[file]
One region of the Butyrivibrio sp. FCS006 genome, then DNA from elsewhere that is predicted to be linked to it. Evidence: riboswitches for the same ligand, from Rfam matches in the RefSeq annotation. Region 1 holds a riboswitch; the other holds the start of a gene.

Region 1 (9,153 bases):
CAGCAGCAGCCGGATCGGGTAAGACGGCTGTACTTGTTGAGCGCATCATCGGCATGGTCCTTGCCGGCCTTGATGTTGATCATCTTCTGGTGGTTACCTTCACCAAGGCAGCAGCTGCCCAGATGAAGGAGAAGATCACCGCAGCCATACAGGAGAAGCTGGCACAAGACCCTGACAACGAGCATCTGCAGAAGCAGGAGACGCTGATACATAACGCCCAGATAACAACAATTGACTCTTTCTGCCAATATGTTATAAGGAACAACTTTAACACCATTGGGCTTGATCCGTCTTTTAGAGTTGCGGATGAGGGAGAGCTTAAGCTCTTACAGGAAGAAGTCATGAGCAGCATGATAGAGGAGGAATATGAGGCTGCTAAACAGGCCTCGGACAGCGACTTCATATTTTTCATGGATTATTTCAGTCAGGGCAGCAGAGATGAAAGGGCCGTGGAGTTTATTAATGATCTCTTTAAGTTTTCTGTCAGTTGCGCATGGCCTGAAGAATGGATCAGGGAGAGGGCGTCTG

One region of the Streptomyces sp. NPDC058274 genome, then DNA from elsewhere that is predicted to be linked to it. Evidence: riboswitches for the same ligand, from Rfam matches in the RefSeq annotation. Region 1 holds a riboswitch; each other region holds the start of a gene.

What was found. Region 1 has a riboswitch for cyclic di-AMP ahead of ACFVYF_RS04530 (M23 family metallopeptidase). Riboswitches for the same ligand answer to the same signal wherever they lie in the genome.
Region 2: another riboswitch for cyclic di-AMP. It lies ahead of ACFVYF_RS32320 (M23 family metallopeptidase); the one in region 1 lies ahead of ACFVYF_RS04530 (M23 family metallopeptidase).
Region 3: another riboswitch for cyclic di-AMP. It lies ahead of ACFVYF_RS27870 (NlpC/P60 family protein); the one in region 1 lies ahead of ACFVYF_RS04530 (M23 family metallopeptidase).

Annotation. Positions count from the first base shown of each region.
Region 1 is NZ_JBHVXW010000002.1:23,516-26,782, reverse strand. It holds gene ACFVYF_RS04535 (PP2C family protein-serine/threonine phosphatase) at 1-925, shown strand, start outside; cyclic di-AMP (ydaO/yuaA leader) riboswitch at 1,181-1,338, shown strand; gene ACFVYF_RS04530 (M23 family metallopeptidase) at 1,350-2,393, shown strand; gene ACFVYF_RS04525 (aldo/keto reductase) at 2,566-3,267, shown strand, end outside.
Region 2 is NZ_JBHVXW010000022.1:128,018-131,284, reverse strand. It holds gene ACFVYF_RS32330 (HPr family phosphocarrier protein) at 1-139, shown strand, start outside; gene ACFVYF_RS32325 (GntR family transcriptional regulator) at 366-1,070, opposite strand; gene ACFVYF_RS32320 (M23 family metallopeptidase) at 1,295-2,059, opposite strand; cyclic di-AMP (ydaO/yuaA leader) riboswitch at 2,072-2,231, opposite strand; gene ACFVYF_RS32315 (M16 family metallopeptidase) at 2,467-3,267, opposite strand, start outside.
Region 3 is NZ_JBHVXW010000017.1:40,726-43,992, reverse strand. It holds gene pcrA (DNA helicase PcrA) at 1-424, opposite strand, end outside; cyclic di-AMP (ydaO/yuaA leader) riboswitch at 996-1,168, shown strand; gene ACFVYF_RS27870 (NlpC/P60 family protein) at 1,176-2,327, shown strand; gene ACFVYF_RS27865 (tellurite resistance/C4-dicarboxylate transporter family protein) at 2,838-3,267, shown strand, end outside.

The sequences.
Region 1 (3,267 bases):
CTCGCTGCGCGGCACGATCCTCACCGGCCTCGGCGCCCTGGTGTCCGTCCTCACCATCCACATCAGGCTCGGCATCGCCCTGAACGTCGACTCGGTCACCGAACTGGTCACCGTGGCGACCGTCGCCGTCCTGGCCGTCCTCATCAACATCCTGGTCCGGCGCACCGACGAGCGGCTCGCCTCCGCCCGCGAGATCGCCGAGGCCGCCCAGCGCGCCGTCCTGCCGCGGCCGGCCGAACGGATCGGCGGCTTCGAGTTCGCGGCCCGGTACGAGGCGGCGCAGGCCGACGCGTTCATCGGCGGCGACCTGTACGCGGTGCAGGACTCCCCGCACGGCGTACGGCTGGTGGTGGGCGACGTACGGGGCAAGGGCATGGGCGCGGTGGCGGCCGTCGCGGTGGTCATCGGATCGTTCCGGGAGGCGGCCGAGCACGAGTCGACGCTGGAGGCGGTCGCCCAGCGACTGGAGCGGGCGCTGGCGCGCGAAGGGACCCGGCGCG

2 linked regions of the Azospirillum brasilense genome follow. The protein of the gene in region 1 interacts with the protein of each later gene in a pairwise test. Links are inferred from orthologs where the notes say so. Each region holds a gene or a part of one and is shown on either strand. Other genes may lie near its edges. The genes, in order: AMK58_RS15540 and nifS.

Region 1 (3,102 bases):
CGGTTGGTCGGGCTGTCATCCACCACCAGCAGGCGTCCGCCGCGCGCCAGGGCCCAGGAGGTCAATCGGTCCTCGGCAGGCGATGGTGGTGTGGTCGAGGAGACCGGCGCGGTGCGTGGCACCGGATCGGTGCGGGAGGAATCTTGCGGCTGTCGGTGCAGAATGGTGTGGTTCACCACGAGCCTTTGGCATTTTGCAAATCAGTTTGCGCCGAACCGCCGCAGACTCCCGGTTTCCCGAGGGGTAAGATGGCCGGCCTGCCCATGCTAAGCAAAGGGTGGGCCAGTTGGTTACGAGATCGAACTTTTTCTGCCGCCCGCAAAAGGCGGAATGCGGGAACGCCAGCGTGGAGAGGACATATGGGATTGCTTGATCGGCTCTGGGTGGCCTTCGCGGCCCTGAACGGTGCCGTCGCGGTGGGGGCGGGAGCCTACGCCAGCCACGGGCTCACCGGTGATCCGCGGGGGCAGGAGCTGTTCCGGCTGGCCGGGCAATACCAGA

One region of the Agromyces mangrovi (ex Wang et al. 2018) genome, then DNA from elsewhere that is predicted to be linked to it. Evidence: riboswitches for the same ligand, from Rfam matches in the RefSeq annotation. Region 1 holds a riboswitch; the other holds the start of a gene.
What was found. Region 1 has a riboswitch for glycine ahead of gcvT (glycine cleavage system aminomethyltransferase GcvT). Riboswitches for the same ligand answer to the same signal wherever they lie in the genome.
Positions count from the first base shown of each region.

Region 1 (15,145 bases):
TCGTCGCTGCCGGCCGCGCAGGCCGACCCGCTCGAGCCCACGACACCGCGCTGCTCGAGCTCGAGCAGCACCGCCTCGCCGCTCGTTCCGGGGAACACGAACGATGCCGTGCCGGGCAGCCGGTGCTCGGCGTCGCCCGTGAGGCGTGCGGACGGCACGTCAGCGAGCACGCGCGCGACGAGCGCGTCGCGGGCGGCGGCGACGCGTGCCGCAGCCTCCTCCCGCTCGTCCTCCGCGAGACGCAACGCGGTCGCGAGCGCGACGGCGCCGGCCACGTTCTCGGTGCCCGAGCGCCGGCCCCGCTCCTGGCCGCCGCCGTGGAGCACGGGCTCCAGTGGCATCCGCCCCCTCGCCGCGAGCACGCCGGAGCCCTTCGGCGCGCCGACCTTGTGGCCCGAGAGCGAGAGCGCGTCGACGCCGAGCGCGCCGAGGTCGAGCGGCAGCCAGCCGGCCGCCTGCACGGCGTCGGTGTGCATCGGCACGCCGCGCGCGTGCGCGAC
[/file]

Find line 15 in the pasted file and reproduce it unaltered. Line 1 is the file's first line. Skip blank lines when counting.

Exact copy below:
2 linked regions of the Azospirillum brasilense genome follow. The protein of the gene in region 1 interacts with the protein of each later gene in a pairwise test. Links are inferred from orthologs where the notes say so. Each region holds a gene or a part of one and is shown on either strand. Other genes may lie near its edges. The genes, in order: AMK58_RS15540 and nifS.